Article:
Posted by Jenna Wilkins Perminas
I am sure your social media feed has been flooded with the news of Robin Williams’s death. His nearly three-decade career in the entertainment industry has enriched all of our lives no doubt- but what struck me the most was his dedication to our troops; it was unwavering. He allowed us to divert the grim reality of war, even just for an evening, to a world of laughter.
His death brings me to a larger epidemic that I believe we need to discuss. Some folks believe that suicide is a selfish and a cowardly act- and they are entitled to their opinion. However, depression is not a condition to which one wakes up to and shouts “depression; come and get me!” It is invasive and relentless in its goal of permanently demoralizing an individual. You can look at depression as a parasite; once it finds a host, it will progressively deprive the miracle fiber called courage (as George Patton liked to say). Critics labeling suicide as a selfish and cowardly act is not only insulting the deceased; but are adding to the ignorance that depression does not discriminate. It could happen to your loved one. It could happen to you.
We have all been through those days when we are feeling completely miserable; and the only feasible course of action at that moment might be to whale uncontrollably, or kick someone in the nuts. Don’t confuse those temporary emotions with clinically diagnosed depression.
No matter how strong your conviction about suicide, do not tell a veteran’s family that their loved one was a selfish coward. An individual who has not served in the military will never understand the catastrophic and hopelessness one might face; not only in a combat environment but upon returning home as well. Before veterans can transition and have successful careers, they need to be mentally tough; capable of being resilient and triumph over obstacles that they WILL encounter in the civilian world. Asking for help is the most courageous thing one can do, and to stigmatize that action only goes to show the true price of ignorance.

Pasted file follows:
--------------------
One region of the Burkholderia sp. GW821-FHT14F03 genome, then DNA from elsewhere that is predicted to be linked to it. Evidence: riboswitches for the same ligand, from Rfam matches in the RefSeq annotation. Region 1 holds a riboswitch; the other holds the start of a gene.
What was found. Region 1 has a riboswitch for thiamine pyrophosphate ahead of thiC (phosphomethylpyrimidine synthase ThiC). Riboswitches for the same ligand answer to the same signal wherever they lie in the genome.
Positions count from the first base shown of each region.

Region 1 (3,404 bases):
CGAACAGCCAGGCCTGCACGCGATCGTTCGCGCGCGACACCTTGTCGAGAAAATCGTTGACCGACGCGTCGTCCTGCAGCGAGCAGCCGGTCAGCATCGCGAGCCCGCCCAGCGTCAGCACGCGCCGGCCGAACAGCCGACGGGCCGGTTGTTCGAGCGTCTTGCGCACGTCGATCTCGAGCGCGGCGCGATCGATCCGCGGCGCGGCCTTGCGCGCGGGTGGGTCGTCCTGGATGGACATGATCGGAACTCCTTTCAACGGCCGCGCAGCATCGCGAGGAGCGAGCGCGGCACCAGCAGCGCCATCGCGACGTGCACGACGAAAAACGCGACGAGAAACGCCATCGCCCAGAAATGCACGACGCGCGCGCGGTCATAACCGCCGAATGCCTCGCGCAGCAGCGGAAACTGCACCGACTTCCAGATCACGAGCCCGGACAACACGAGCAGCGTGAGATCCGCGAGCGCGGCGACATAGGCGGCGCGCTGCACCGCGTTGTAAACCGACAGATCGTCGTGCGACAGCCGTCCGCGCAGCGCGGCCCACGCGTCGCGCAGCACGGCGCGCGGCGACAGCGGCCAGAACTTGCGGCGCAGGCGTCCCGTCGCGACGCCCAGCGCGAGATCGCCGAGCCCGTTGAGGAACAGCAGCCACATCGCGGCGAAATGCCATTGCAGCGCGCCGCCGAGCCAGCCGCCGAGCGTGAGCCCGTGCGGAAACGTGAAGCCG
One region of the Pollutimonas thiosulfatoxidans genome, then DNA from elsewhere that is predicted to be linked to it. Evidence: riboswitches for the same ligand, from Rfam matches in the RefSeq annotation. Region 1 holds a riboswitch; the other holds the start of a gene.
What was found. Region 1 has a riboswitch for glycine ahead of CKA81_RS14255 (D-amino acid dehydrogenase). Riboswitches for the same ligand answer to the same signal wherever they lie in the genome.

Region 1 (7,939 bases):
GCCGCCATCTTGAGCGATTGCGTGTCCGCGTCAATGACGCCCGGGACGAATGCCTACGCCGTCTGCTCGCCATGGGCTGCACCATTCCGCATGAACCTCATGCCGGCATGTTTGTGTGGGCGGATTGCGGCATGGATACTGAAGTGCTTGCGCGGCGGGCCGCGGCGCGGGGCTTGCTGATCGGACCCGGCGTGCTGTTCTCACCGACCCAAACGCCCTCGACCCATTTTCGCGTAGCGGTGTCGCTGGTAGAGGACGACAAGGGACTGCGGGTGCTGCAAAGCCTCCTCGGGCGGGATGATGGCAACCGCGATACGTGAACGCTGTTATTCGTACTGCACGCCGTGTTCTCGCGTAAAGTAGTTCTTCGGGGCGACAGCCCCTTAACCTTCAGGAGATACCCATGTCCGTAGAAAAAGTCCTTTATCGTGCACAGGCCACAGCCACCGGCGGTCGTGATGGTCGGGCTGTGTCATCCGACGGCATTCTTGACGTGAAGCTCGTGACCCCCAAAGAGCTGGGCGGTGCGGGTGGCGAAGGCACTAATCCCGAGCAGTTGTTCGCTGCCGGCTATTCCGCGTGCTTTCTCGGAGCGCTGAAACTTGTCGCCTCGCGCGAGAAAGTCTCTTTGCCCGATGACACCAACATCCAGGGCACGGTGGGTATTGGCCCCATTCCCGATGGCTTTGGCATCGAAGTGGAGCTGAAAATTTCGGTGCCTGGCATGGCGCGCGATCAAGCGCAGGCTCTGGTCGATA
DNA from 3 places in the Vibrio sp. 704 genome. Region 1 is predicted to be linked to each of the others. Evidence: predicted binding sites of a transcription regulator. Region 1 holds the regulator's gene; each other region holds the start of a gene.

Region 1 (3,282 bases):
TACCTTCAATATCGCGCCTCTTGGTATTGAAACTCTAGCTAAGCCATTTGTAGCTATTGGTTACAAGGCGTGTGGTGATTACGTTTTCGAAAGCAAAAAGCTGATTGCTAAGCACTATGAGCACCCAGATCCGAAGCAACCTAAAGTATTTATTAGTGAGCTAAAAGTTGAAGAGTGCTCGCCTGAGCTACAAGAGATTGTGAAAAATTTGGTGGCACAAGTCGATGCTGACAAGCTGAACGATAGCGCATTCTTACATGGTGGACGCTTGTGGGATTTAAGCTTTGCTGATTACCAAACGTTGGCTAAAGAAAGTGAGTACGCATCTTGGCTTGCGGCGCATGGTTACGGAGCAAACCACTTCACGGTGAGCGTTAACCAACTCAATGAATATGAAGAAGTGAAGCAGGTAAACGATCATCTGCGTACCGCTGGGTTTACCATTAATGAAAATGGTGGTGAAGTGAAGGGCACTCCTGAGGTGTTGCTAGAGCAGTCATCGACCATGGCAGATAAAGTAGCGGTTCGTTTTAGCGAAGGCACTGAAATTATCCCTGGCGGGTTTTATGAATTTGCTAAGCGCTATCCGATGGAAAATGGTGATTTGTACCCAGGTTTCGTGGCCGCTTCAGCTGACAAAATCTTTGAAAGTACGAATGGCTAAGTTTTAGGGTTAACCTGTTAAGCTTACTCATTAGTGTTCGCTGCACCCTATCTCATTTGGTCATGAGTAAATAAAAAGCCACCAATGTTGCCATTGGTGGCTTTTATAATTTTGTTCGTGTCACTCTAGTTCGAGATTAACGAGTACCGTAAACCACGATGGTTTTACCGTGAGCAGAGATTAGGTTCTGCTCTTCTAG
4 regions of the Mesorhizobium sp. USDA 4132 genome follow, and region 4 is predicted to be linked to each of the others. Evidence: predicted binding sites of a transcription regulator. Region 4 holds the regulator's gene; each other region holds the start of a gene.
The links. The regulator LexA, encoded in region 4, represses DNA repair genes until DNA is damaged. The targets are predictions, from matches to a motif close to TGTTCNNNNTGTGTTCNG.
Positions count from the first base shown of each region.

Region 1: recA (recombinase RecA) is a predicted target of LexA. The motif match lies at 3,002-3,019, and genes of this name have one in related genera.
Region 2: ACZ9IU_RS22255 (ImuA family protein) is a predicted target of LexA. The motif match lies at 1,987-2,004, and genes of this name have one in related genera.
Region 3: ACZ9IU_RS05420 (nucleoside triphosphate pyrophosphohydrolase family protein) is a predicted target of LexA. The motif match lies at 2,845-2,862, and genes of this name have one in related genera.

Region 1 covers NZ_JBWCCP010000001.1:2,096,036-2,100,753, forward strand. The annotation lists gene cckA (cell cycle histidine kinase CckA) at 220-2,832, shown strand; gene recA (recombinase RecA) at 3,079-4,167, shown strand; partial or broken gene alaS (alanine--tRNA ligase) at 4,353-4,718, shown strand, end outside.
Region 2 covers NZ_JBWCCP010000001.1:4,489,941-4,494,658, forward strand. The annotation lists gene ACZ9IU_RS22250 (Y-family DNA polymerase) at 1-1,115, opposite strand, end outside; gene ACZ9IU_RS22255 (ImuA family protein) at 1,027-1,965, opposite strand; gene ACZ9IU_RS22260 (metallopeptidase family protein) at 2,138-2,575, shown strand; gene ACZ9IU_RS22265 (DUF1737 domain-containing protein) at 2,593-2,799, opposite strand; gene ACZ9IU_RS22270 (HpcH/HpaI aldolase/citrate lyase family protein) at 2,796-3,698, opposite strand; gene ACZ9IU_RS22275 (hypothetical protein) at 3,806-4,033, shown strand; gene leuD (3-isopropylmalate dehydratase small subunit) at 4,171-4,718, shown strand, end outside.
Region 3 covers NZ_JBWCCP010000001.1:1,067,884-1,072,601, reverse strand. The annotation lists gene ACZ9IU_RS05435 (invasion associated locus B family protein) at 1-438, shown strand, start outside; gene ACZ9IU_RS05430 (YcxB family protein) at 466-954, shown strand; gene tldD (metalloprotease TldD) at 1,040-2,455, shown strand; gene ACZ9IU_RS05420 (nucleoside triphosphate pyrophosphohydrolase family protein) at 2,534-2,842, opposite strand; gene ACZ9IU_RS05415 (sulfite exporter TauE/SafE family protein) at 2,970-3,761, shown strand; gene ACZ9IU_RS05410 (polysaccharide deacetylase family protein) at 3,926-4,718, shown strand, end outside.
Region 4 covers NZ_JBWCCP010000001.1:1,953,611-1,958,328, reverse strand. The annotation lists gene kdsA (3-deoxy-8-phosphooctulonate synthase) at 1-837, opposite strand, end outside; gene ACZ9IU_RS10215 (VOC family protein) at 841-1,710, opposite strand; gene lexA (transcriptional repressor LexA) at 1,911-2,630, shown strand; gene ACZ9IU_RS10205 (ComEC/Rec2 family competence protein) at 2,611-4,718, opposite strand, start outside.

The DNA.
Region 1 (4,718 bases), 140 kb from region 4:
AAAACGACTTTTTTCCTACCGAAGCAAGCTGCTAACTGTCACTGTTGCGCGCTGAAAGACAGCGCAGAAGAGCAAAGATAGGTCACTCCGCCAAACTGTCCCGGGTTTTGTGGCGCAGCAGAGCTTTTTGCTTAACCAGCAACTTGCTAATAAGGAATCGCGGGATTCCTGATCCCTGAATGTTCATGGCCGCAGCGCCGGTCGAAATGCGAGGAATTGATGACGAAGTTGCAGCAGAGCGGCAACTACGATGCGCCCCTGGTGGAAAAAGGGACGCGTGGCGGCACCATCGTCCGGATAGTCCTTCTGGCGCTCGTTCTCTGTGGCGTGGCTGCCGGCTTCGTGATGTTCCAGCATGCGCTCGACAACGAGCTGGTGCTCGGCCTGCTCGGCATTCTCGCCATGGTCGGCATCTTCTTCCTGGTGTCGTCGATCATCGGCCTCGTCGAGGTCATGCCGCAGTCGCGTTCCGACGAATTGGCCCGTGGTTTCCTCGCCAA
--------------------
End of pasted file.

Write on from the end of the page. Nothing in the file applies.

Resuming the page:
According to the Department of Veterans Affairs, an average of 22 veterans take their life everyday- that is one veteran every 65 minutes. This number is based only on the 21 states (40% of the U.S. population) that participated; while California, Texas, and llinois’ data was not included. There are also veteran suicides that failed to be reported as suicides. Nearly one in five suicides nationally is a veteran, even though veterans make up about 10% of the U.S. population, a News21 analysis reports.
We must not forget that veteran suicide is not only the government’s responsibility, but also OUR responsibility as society. We need to change the public stigma of suicide for ALL human beings. Do not judge, unless you have walked a mile in their shoes. A simple phone call or a tap on the shoulder can mean the difference in life and death.
There are plenty of resources out there for people needing assistance. For veterans, here are just a few links.
Ranger-Up Talks Suicide Archive
Vets 4 Warriors
Make The Connection/Suicide
Veteran Crisis Line
VA Suicide Prevention